Starter grinds when trying to start


Asked by Nov 02, 2017 at 10:38 PM about the 1977 Ford F-100

Question type: Maintenance & Repair

Its a 1977 f100 302 the starter is new and worked perfectly for like 6 months the truck is not drove and I would just go crank it up every once in a while now it grinds like crazy when I try to start it making a awful noise
I'm not a mechanic and am not rich lol

11 Answers


Is this before or after it starts? Or does it start the engine? If before it cranks/turns over motor it may be a bad spot on flywheel or starter gear or starter is not fully engaging the flywheel if its starter just need to replace it, if you used a re-manufactured starter then its likely bad, If its after it turns the motor over starter may not be disengaging, may can have someone hit it with a hammer while it does it if this is the case or replace again. May be misaligned or came loose, or broke a bolt holding it. If its the flywheel only choice is to replace it, you may can get by with using a crank wrench to turn the motor off the bad spot, and keep cranking it until you can replace/fix it.


I would have a look at it to be sure its the starter or flywheel and not a flywheel nuts loose or something else.


Flywheels can come apart.


I would pull the starter to look ate teeth on its gear and teeth on flywheel.


Missing or worn teeth at the starter ring gear.


I have taken the starter off and there are no missing teeth on it or the flywheel but there where metal shavings inside where the gears for the starter are

1 people found this helpful.

I think I would try another starter. May can test that too.


is there anyway a bad connection somewhere can cause it because the wiring in the truck is kinda sketchy and strung out???


Low voltage or loss of voltage can cause a starter to not fully engage the flywheel, Yes for sure. Its well worth it to know your battery & battery terminals & terminal wires are good, tight, not corroded, grounds to frame from neg - battery to frame is good and ground from engine to frame. One way to check for this unless the connections or wires are very bad is to use a jump box or another car running with jumper cables to yours to see if it cranks fine. May just be that, also the longer one sits the more issues come to light with battery & terminals, without use the corrosions is left to grow and render them useless.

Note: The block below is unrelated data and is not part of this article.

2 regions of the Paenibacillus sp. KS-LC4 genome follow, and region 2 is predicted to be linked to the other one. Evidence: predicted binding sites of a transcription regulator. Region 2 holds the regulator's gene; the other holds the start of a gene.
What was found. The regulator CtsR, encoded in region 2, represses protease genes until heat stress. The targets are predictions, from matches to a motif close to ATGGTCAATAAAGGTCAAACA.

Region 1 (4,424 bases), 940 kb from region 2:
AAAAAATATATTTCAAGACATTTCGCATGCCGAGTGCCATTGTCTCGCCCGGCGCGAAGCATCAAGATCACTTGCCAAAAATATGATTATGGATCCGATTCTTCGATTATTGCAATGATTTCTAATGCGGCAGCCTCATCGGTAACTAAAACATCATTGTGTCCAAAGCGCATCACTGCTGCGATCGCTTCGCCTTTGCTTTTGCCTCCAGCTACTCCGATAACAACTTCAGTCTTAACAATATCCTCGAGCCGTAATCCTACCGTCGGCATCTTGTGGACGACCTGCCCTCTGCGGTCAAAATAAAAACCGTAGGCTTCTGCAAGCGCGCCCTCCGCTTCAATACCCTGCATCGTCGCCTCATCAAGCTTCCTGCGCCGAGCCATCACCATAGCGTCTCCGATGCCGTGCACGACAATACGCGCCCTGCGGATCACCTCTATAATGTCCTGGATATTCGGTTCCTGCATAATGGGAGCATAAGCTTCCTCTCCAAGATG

As a side note to your issues, you may should also be looking into parasitic battery drain and that is whole subject all on its own and also a sitting battery corrodes on the inside fast, if it shorts across all plates this will send out the rest of the battery charge into your electrical system. This can if battery has enough juice fry your battery terminals and continue until all lost juice is displaced into the frame and then onto other wires ground first or any wiring connected to battery & alternator. In other words you may have bad wires from this. If wires feel stiff or crackly then they could be fried and can fry apart too, may not be noticeable threw insulation. I would look for any bad wires or grounds and fuses too. Check for parasitic drain. Test battery under load at your local parts store. I would test the starter too while you have it out. The metal shavings is what has me thinking there is another issue there since you see it now, I would be certain the flywheel is not damaged, the flywheel has a tooth ring, that may have gotten out of alignment. Starter if working fine before should be in alignment but alot of the older cars/trucks needed shims so I would also investigate shimming it.


I have seen a many of the older trucks & cars with wire harnesses that have been pulled out and never put back up together and hang out of the dash and even down to the ground under it, So look for bad places and test and if you can try to put it up together afterwards, It very well is worth it to buy a wiring harness for it, Locate and note all options and engine and buy the one that is for your model and year. There will be a few things to adjust and add like connectors. I would also buy a new fuse block to connect too. Wiring harnesses are not as hard to do as it seems and makes figuring out un-located issues easier. You can get just engine and/or dash too and so forth to include the lights front and rear. Also, You may have the old style fuse links, check them too. A multi-meter may be your best friend, even a cheapo from HF.

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